Every archaeological excavation breaks new ground. Even sites like Stonehenge in Wiltshire, England – one of the most extensively studied archaeological sites in the world – continually yield fresh discoveries. The 20th-century excavators of Stonehenge, William Hawley and Richard Atkinson, recognized the value of earth that had not been disturbed by archaeologists. As a result, they purposefully excavated only half of the stone circle and the surrounding earthworks. The other half they left untouched, and it is mostly untouched to this day, for the sake of preserving the privilege of “breaking new ground” for future archaeologists.
It is worth noting that archaeologists do not always break new ground in the literal sense. Even sites that have been completely excavated or destroyed can yield new information through new interpretations or new scientific testing of the evidence. However, as Hawley and Atkinson knew, the experience of excavating untouched ground is incredibly powerful. Even with extensive documentation, it can never be replicated. That is why archaeologists must be careful, focused, and above all, conservative in their approach to a site. Continue reading
A loyalist is a man with his head in England, his body in America, and a neck that needs to be stretched. – an anonymous patriot.
Late in June of 1776, the New York Provincial Convention (NYPC) received a troubling report from the Dutchess County Committee of Safety. It said that Poughkeepsie officials and patriot warships were being threatened by loyalists, so-called Tories. Continue reading
Gravestones represent some of the most valuable evidence available to archaeologists currently working on the St. George’s/St. Mark’s Church site in Mount Kisco, New York. Once occupied by two Episcopal churches – St. George’s (1761–1819) and St. Mark’s (1850–1916) – the site is also the final resting place of over 400 people, all buried between the 1760s and 1940. The area where the churches once stood was excavated this fall. The artifacts and information they uncovered is now undergoing analysis, and the excavation is planned to resume in the spring.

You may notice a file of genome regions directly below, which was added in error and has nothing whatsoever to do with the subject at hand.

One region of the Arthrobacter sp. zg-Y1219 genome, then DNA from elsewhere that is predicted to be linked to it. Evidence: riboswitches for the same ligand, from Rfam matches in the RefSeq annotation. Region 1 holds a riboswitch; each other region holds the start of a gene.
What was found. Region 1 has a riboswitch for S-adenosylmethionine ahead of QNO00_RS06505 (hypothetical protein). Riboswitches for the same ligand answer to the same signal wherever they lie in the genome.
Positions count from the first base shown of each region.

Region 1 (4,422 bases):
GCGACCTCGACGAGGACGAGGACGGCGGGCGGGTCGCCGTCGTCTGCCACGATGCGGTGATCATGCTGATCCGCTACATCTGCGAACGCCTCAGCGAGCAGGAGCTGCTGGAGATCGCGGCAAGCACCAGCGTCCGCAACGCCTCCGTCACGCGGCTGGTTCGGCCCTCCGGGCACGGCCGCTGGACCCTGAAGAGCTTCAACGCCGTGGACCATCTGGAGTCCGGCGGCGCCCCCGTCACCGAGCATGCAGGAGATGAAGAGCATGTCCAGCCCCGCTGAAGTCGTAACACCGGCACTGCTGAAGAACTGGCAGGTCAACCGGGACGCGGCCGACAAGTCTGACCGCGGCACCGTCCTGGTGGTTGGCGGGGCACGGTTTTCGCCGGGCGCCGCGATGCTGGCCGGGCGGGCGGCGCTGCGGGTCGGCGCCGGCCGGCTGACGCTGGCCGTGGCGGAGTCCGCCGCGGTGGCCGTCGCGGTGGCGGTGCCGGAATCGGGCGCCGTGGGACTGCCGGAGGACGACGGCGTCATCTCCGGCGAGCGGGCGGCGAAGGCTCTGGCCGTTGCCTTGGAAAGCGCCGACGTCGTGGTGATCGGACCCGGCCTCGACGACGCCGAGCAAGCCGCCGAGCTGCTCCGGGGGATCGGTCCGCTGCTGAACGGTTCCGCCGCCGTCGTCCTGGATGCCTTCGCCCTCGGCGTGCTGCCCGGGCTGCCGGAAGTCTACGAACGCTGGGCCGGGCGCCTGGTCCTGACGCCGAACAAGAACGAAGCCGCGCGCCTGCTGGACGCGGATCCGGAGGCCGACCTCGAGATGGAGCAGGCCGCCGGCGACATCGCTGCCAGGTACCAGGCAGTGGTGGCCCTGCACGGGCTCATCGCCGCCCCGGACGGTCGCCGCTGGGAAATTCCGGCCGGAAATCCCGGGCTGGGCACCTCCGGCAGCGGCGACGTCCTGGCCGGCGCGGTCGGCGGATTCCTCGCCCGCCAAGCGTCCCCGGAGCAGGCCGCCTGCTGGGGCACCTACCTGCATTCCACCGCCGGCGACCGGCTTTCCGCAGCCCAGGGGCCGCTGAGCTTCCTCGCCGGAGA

As co-directors of the excavation, Laurie Kimsal and I have discovered just how essential gravestones are to our understanding of the site. To begin with, gravestones offer clues to the location and orientation of the 18th-century St. George’s Church. Secondly, the gravestones provide insights into the values and beliefs of the people who erected them, as well as the social, religious, and economic worlds of the 18th and 19th centuries. Continue reading
A new exhibit, presented by the Mount Kisco Historical Society and the Lower Hudson Chapter of the New York Archaeological Association (NYSAA) has opened at the Mount Kisco Town Hall, 104 Main Street, Mount Kisco, New York (Monday to Friday, 8:30 am to 4:30 pm).
The exhibit features dozens of artifacts unearthed from an archaeological excavation
undertaken this fall at the St. George’s/St. Mark’s Cemetery, the oldest historic site in Mount Kisco, a suburban town thirty miles north of Manhattan in Westchester County. Continue reading
In the town of Mount Kisco in Westchester County, there is a small graveyard known as the St. George’s/St. Mark’s Cemetery, after the two successive Episcopal churches that once stood there. Established in the 1760s, the site is listed on the National Register of Historic Places for its role in the American Revolution. In the late 18th century, the small wooden St. George’s Church was one of the few man-made structures in a sparsely populated area that was transformed into a hostile wilderness with the onset of war.
Accordingly, the church was used by American, British, and French armies as a landmark in their journeys through Westchester County. General Washington’s troops retreated to the church to tend to the wounded and bury the slain after the Battle of White Plains in 1776; Colonel Tarleton brought his army to the church on the eve of the Burning of Bedford in 1779; and in the summer of 1781 the Comte de Rochambeau’s army camped near the church prior to the meeting with Washington that would ultimately bring their combined forces to victory at Yorktown. Continue reading
Whether you love learning about period homes or just can’t wait for Downton Abbey Season 4 to start (January 5, 2014) join the Jay Heritage Center and learn more about the architectural and cultural history of Highclere with Curt DiCamillo, a noted authority on British country estates.
In 1836, Peter Augustus Jay and his wife Mary Rutherfurd Clarkson took down the battered 1745 farmhouse that had long been the original country seat of the Jay family. The soaring Greek Revival mansion that took its place was meticulously planned in the “English stile” which Peter and Mary would have seen during trips to Europe. Continue reading